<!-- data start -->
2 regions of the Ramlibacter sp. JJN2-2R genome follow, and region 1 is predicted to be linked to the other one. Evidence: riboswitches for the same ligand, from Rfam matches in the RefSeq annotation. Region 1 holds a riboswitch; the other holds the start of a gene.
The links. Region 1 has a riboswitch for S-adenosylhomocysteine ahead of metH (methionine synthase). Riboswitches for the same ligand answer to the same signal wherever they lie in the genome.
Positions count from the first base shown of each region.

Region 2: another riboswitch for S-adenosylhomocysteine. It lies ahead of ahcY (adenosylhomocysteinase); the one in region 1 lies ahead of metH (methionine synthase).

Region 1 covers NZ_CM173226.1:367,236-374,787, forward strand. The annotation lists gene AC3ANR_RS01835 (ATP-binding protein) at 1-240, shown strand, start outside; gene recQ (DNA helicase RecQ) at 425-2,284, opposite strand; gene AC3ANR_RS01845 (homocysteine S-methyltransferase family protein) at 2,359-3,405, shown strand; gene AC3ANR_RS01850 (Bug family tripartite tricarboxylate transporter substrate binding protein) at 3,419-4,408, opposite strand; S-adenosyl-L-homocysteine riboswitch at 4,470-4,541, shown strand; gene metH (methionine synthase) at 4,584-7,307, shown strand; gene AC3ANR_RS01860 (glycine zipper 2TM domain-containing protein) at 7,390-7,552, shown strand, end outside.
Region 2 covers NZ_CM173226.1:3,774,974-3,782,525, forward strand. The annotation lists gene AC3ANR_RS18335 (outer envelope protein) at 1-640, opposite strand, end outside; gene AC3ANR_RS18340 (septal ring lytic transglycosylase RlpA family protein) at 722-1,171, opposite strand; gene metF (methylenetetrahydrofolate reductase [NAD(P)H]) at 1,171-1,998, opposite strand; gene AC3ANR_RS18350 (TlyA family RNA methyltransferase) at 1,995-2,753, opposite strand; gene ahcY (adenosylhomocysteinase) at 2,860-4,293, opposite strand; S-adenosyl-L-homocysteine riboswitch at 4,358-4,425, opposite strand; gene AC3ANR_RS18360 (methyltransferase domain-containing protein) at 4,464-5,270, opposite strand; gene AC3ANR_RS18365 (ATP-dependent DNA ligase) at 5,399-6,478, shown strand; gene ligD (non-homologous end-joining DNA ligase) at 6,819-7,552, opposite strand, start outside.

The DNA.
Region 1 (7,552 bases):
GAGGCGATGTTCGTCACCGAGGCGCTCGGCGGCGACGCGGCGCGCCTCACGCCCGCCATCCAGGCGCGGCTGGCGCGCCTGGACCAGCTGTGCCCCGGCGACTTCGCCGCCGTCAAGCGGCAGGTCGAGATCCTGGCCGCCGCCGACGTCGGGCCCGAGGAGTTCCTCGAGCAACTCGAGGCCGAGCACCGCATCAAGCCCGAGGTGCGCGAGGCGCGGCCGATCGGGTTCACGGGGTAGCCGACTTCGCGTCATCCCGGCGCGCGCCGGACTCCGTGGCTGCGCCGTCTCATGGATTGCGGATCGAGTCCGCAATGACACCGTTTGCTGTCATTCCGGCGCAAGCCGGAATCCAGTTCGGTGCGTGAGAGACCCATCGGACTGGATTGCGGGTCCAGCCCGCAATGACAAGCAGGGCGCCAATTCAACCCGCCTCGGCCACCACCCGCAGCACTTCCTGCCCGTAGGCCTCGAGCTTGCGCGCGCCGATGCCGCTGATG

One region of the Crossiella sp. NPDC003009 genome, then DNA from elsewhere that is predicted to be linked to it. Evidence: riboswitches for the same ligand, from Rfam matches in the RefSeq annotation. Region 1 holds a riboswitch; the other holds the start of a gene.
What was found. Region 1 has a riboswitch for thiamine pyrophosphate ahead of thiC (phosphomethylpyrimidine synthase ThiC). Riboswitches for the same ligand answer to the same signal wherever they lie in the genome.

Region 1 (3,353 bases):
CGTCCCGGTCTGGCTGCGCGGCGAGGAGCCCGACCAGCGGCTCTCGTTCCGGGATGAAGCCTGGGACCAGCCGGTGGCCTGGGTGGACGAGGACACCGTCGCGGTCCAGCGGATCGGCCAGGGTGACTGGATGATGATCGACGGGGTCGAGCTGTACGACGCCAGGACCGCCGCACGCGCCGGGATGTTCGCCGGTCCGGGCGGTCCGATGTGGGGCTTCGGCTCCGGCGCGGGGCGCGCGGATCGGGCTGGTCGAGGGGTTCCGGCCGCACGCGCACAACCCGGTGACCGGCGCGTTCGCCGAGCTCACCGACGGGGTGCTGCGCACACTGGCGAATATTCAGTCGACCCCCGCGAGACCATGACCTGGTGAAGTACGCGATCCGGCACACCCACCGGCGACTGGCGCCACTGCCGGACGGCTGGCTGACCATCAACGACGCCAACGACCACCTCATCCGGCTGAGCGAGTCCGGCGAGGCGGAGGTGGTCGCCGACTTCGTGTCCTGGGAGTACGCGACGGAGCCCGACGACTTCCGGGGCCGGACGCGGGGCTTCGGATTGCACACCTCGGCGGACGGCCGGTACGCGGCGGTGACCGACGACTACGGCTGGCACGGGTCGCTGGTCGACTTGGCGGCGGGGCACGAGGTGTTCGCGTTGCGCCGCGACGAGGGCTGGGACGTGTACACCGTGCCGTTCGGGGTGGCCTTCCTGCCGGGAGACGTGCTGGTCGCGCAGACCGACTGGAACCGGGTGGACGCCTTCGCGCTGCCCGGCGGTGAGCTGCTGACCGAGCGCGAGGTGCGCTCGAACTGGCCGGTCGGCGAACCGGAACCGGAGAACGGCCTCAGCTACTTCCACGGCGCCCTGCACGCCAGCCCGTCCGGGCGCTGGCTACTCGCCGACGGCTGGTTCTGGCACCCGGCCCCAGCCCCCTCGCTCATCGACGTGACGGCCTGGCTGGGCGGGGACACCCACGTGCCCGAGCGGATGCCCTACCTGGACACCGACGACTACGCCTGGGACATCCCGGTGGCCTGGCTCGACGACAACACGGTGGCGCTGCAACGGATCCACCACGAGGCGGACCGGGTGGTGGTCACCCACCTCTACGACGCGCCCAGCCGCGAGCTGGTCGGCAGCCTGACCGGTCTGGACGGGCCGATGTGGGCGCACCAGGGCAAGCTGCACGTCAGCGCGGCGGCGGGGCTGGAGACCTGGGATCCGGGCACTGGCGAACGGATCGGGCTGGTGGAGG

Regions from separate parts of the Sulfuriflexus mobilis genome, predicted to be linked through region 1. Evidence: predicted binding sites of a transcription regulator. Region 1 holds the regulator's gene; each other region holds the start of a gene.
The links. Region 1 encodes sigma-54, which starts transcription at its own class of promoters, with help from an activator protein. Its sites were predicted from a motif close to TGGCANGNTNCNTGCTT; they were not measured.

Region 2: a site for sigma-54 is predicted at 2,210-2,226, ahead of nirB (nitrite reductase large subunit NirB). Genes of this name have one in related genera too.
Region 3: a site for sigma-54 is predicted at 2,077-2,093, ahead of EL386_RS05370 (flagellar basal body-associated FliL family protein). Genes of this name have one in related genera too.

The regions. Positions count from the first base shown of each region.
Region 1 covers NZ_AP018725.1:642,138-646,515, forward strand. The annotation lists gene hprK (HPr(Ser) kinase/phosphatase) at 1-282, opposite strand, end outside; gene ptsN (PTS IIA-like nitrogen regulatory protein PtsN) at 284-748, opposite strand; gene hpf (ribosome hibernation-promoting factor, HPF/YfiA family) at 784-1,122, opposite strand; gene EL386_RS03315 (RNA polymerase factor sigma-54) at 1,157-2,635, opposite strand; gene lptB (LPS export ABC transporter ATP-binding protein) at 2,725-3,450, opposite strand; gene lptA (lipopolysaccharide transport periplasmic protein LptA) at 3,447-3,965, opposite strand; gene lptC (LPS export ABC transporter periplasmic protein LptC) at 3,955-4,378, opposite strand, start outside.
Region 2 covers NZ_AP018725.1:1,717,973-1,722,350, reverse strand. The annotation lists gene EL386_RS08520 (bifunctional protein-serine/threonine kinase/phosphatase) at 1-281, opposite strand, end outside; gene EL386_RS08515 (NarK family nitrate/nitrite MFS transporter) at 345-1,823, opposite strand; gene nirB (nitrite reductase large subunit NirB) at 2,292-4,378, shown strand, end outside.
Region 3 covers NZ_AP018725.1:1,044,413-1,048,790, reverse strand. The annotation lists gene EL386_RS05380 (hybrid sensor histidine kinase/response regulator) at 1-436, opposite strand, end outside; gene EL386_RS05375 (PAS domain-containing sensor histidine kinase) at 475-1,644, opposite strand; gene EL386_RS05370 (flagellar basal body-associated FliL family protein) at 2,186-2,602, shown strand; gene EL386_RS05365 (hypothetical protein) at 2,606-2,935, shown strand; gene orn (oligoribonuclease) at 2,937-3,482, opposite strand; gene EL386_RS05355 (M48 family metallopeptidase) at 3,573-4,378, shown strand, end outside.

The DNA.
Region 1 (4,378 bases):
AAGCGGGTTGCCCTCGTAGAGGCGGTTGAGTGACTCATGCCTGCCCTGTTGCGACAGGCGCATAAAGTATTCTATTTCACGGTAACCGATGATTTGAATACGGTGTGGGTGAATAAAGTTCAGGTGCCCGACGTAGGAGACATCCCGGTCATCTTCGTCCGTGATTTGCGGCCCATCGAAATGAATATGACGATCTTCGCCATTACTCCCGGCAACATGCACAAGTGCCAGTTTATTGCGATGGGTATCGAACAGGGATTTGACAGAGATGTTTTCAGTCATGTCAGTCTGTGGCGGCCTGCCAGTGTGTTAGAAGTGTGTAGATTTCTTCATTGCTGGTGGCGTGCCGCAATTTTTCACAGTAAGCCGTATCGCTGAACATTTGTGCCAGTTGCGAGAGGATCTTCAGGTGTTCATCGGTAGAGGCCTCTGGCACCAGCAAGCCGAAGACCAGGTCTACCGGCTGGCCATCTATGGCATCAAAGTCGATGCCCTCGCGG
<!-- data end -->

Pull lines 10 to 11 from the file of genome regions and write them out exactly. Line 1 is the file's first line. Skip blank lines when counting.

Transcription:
One region of the Crossiella sp. NPDC003009 genome, then DNA from elsewhere that is predicted to be linked to it. Evidence: riboswitches for the same ligand, from Rfam matches in the RefSeq annotation. Region 1 holds a riboswitch; the other holds the start of a gene.
What was found. Region 1 has a riboswitch for thiamine pyrophosphate ahead of thiC (phosphomethylpyrimidine synthase ThiC). Riboswitches for the same ligand answer to the same signal wherever they lie in the genome.